The dashboard has a sleek, scooped-out titanium-look central motif. (It's actually a distinctive shade of silver fans of older Dodges and Chryslers will fondly remember.) Below the tachometer (which has no redline because automatic shifting prevents over-revving) and speedometer are a water temperature gauge and a fuel gauge. Also included in the instrumentation is a compass and an exterior temperature readout.
Between these instruments, an Info board delivers a list of performance parameters, including coolant temperature, oil temperature, oil pressure, transmission temperature, engine hours, tire pressure and several measures of instant and trip fuel mileage. Our one complaint here was that gaining access to this Info board's numerous categories of data was confusing and took some non-intuitive hunting around.
The navi screen, by contrast, was excellent, intuitive, and immediately accessible. Navigation is by simple plan view. The screen is bright, easily read and devoid of complex graphics. Its touch-screen offers Radio, Controls, Climate, Navigation, Phone and More, the latter signifying SiriusXM Travel Link and a Settings inventory. The system was upgraded last year (for 2102), with hands-free texting, voice commands for Garmin navigation, SiriusXM Traffic, and full iPod control features. Chrysler and Dodge have one of the best navigation systems currently available.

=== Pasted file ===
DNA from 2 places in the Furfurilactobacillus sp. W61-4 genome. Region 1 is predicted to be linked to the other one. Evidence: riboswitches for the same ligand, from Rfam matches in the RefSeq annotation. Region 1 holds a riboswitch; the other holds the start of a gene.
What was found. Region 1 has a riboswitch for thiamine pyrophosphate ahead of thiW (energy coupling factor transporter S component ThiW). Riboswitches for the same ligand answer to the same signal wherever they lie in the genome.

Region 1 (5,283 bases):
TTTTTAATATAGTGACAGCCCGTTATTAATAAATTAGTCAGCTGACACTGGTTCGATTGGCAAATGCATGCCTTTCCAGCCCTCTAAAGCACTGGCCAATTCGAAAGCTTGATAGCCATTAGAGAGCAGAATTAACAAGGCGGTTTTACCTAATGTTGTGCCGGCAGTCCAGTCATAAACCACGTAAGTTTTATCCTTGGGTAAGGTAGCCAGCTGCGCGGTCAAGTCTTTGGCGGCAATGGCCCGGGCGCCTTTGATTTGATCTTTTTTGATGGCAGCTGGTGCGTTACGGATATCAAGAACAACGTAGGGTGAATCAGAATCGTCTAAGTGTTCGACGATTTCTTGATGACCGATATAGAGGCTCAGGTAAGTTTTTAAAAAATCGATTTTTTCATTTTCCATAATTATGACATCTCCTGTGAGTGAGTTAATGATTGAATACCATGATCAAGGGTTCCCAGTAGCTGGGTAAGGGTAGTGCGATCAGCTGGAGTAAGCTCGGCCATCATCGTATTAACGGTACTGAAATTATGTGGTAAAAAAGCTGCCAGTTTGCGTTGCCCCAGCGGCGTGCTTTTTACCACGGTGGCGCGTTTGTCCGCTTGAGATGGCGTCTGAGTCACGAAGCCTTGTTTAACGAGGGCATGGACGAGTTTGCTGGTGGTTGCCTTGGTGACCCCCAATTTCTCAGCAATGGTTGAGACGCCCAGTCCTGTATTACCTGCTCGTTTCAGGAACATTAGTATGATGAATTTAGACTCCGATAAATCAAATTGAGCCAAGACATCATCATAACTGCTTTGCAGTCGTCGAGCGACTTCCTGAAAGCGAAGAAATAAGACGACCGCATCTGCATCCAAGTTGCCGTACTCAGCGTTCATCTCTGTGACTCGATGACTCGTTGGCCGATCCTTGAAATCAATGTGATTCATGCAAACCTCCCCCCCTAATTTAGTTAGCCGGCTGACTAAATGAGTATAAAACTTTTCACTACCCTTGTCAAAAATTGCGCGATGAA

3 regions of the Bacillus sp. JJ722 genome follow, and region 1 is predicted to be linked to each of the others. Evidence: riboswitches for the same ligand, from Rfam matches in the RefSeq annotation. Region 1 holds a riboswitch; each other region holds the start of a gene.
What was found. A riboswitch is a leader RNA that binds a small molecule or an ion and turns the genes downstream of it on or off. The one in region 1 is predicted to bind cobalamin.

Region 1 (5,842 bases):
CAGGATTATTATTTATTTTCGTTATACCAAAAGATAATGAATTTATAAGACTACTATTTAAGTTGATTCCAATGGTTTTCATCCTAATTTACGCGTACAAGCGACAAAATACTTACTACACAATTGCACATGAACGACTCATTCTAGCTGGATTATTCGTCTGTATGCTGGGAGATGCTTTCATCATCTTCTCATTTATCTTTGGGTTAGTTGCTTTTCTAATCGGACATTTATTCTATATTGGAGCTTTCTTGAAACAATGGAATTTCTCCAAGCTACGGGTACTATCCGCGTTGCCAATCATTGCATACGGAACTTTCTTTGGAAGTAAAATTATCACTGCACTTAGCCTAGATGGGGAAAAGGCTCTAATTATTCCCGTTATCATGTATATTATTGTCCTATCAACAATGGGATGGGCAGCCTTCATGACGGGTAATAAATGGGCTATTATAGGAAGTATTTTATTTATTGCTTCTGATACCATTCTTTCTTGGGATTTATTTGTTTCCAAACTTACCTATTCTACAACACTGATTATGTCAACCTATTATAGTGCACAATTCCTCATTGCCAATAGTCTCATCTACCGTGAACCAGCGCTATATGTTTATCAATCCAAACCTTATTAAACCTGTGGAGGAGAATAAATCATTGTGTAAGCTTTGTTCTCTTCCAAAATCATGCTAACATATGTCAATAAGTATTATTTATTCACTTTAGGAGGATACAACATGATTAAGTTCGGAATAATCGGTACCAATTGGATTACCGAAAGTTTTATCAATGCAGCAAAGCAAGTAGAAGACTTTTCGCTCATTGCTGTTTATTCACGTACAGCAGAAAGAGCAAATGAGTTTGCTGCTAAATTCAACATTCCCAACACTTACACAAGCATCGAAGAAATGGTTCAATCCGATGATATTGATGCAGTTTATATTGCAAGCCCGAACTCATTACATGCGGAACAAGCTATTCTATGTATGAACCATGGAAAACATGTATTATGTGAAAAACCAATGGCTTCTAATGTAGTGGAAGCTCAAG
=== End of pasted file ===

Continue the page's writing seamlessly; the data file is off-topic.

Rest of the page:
On the steering wheel are controls for the Info board, voice activation and cruise control. On the rear of the steering wheel, where the paddle shifters would be on the R/T Road & Track and SRT8 models, we found a complex set of six different touch buttons. These were designed for manipulating radio volume, selecting stations, bands and pre-selects, but they were a classic instance of too much of a good thing. Mastering which of these buttons controlled what functions, and using the buttons efficiently for their intended purpose would take some serious concentration.
In place of paddle shifters, our test car had a sequential 5-speed manu-matic shifter: It operated independently or could be manually selected. The system had a nice provision whereby if you wanted to cancel manual shifting and return to automatic, you simply push the lever to the right for about one second. Immediately, the transmission returns to selecting its own gears. The manual selector delivered fast, positive manual shifts. Excellent.
In the center console, our test car had two heated-or-cooled cupholders, a deluxe touch.
The stark four-letter badges on the car's sides say, Hemi. Not a lot more need be said. This is a serious American V8, with torque and horsepower enough to pin you back in your seat or, just as surely, enough poise to potter along as complacently as you like.
And because this is a fully self-confident powerplant, Dodge sees no need to hype it with a sudden, falsely energetic throttle pedal. Throttle response is immediate and proportional, allowing smooth, forceful acceleration.